Released: August 23, 2019
Label: Jamla/Roc Nation
Guests: Leikeli47, K. Roosevelt, GZA, D’Angelo, Mereba, Elle Varner, SiR, J.I.D, Queen Latifah, J. Cole, PJ Morton
Producers: The Soul Council, (9th Wonder, Eric G, Khrysis & Nottz), Mark Byrd
Big K.R.I.T. – K.R.I.T. IZ HERE
(Defeated EarthGang’s Mirrorland 70% to 30% in Round 1)
Big K.R.I.T. began this decade with a mixtape, K.R.I.T. Wuz Here, that stood as tall as that era’s best albums. To close out the 2010s, Krizzle finished strong with an LP that traces his growth and evolution in K.R.I.T. IZ HERE. In both cases, King Remembered In Time leads the Rap pack. Rather than taking full control of the production and recording process on this go-round, the acclaimed double-threat focused almost solely on songwriting. Standout track “M.I.S.S.I.S.S.I.P.P.I.” is a dedication to his home state by acknowledging his upbringing while showing the enduring beauty of southern simplicity. Featuring one of his inspirations, Lil Wayne, “Addiction” looks at lust and love in the same light as lean and other vices. “Prove It,” a reunion with J. Cole, shows two cult-lauded MC/producers who have become Hip-Hop front-runners through staying real with their fans. Balancing Funk, Hip-Hop, and old Soul, K.R.I.T IZ Here is about a man that can go to many different places when it comes to music. While handing production duties to Rico Love, DJ Khalil, and former Timbaland partner Danja, 2017’s “Best Album” winner uses his license to experiment with feel. However, he never loses sight of the sound that’s made him meaningful to so many, evident in opener “K.R.I.T. Here” and “Believe.” K.R.I.T. began the decade as an underdog from the third coast underground. He enters 2020 with his own record company, a commitment to growth, and that same DIY spirit on an exponentially bigger stage. – Ms. Benzo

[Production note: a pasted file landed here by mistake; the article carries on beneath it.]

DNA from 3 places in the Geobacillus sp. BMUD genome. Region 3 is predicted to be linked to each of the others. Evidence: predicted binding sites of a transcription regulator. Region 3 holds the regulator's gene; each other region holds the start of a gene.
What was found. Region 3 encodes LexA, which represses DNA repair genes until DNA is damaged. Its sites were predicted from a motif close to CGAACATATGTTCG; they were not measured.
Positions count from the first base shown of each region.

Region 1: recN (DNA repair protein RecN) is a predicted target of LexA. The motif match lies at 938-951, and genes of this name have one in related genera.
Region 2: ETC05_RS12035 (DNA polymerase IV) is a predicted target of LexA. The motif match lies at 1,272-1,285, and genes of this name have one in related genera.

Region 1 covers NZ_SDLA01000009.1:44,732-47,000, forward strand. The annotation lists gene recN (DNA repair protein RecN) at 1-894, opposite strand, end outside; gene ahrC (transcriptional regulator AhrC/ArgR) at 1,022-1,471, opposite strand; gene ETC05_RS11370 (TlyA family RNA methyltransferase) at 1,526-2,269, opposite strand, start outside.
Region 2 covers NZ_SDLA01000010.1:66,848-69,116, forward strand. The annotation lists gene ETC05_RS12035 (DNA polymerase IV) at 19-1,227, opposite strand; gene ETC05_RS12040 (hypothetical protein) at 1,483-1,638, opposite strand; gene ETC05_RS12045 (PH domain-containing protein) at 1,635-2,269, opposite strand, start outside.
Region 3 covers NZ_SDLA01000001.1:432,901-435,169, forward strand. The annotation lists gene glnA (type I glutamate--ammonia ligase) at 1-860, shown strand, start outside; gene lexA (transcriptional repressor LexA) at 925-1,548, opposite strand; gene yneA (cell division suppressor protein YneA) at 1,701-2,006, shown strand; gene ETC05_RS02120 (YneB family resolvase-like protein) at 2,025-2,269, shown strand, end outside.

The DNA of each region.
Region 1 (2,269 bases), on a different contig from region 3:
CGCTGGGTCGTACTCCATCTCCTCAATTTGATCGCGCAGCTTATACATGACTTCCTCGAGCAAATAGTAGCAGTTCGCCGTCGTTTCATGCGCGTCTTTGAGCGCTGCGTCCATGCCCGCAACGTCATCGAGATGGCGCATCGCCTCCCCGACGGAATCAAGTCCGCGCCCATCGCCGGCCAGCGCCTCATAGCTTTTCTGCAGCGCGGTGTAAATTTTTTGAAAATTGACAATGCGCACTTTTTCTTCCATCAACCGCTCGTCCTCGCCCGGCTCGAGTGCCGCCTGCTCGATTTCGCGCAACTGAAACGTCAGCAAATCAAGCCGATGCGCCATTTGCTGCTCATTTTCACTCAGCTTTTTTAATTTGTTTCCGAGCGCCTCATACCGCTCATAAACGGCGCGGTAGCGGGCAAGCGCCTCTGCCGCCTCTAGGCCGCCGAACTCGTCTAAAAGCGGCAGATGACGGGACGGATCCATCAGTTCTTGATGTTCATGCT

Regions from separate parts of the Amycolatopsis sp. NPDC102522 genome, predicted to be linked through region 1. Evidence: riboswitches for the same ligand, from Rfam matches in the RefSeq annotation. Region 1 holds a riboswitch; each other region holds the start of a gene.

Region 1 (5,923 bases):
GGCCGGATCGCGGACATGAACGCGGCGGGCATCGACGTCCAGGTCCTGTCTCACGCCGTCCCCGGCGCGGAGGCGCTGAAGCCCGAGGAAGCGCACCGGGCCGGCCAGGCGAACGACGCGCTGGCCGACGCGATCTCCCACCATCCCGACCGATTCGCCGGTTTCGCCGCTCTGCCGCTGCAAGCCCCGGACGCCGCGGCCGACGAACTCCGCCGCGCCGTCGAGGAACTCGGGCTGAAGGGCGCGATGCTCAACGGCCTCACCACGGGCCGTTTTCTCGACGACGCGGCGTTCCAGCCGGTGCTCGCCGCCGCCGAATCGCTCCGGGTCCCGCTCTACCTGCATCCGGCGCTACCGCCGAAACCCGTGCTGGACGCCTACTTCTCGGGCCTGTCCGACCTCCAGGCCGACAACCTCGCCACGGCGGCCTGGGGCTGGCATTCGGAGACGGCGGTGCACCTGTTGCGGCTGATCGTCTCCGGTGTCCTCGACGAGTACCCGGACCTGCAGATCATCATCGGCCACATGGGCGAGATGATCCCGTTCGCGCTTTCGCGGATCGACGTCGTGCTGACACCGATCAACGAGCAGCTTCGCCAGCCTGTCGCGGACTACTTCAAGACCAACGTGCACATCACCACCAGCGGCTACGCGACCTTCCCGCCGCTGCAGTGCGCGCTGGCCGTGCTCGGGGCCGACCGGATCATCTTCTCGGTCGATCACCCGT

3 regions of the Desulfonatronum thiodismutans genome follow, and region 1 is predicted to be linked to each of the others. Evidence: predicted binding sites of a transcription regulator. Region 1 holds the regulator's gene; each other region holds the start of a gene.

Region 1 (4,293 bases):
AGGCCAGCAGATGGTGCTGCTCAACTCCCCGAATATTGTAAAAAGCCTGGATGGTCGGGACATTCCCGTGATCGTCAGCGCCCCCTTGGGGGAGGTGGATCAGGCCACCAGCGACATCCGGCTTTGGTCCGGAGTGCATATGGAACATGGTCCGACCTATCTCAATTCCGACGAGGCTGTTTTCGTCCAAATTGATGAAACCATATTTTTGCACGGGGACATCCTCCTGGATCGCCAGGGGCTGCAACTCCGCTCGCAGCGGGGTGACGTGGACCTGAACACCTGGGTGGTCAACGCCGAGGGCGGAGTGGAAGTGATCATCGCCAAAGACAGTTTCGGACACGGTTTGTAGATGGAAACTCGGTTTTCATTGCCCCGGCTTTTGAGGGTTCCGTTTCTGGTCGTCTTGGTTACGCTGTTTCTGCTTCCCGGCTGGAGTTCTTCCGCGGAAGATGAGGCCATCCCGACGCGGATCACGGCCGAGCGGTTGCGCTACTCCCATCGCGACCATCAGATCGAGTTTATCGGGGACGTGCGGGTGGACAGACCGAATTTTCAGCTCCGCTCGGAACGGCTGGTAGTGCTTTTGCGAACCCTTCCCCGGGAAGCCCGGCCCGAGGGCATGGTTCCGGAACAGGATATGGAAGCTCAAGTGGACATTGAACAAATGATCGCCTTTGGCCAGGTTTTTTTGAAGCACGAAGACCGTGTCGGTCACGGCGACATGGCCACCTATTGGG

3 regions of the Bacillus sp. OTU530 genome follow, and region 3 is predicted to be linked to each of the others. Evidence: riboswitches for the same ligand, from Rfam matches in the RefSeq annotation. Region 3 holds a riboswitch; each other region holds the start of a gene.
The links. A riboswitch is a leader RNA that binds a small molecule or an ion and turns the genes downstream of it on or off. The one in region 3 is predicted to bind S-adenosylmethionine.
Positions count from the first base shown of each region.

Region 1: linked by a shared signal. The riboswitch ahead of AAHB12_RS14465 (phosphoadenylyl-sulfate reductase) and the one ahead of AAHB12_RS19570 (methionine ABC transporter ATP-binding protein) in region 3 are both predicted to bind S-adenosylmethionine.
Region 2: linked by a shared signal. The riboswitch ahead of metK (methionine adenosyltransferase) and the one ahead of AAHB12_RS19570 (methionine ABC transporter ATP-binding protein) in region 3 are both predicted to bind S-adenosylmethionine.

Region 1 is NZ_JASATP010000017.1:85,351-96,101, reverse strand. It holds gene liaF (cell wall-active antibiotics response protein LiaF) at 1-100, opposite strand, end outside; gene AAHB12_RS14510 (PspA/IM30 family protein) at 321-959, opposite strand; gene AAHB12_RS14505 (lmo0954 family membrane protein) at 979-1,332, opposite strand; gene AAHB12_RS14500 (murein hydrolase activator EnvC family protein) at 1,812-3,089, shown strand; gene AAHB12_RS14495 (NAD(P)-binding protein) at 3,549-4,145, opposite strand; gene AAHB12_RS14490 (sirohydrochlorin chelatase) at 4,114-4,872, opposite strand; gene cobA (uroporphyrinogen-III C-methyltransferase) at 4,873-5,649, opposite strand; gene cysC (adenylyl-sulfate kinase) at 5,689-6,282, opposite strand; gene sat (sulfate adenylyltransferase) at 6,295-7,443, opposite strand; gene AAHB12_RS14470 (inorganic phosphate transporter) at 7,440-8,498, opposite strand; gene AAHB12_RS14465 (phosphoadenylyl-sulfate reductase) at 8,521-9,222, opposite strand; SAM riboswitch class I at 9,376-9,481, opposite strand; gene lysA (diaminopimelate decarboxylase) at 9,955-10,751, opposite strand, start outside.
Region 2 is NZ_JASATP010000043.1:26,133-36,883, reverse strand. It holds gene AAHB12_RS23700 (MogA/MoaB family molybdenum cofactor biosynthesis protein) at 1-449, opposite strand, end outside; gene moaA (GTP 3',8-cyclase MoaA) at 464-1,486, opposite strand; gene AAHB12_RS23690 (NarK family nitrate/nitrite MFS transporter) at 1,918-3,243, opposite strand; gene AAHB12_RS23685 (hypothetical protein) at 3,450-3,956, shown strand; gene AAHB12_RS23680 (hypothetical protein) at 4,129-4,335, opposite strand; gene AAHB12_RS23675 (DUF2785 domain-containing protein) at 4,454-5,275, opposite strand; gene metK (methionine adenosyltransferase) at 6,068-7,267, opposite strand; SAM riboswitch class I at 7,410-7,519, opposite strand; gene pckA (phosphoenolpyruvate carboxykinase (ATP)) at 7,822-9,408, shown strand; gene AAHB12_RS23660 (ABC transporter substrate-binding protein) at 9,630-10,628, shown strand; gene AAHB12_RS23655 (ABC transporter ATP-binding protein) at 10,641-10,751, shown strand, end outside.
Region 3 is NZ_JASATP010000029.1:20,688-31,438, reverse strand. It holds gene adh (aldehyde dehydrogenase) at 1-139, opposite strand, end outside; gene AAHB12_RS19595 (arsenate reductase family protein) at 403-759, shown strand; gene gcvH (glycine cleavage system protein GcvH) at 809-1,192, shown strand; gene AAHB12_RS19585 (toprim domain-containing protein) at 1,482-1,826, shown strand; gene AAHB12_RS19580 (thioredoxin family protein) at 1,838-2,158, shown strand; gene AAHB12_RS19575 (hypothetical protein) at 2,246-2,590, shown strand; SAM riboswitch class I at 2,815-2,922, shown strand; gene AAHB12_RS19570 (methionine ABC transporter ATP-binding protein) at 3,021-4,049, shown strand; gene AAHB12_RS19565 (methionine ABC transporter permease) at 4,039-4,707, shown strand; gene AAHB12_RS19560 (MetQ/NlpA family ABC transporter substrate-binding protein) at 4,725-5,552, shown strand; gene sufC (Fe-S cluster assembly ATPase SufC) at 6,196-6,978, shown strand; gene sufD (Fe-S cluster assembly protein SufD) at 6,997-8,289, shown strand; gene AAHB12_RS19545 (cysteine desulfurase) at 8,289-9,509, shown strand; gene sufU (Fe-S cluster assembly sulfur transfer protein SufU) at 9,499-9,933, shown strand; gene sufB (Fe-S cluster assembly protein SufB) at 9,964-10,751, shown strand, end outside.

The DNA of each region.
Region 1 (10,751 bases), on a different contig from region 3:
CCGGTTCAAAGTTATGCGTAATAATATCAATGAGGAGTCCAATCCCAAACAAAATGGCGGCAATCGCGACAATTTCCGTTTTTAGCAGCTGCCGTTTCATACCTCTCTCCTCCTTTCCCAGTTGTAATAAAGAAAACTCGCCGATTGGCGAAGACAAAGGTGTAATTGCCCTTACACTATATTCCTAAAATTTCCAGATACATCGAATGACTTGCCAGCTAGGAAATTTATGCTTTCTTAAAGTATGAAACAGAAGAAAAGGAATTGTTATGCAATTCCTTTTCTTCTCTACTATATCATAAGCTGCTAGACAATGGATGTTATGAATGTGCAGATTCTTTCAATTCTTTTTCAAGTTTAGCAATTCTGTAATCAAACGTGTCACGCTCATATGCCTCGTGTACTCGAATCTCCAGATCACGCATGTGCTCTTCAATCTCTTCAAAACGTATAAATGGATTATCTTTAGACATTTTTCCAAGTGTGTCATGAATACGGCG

Released: July 12, 2019
Label: Multi Alumni/BMG
Guests: Lil Wayne, Saweetie, Baby Rose, J.Cole, Yella Beezy, Rico Love
Producers: (self), DJ Camper, Danja, Rico Love, Tariq Beats, Don Coleone, WOLFE de MCHLS, DJ Khalil, Musik Major X, Reuel Ethan, Luke Witherspoon, M Millz, Qkaution, Grant Strumwasser, Mike Hector, Wallis Lane, Ervin Garcia, Nabeyin, Uni, Rolynne Anderson, Tae Beast, Mark Byrd
So which is better?
Add-2 – Jim Crow The Musical
Benny The Butcher – The Plugs I Met
Big K.R.I.T. – K.R.I.T. IZ HERE
Boogie – Everythings For Sale
Dreamville – Revenge Of The Dreamers III
EarthGang – Mirrorland
Freddie Gibbs & Madlib – Bandana
Gang Starr – One Of The Best Yet
Griselda – WWCD
Little Brother – May The Lord Watch
Murs, 9th Wonder & The Soul Council – The Iliad Is Dead And The Odyssey Is Over
Rapsody – Eve
Skyzoo & Pete Rock – Retropolitan
Smif-n-Wessun – The All
YBN Cordae – The Lost Boy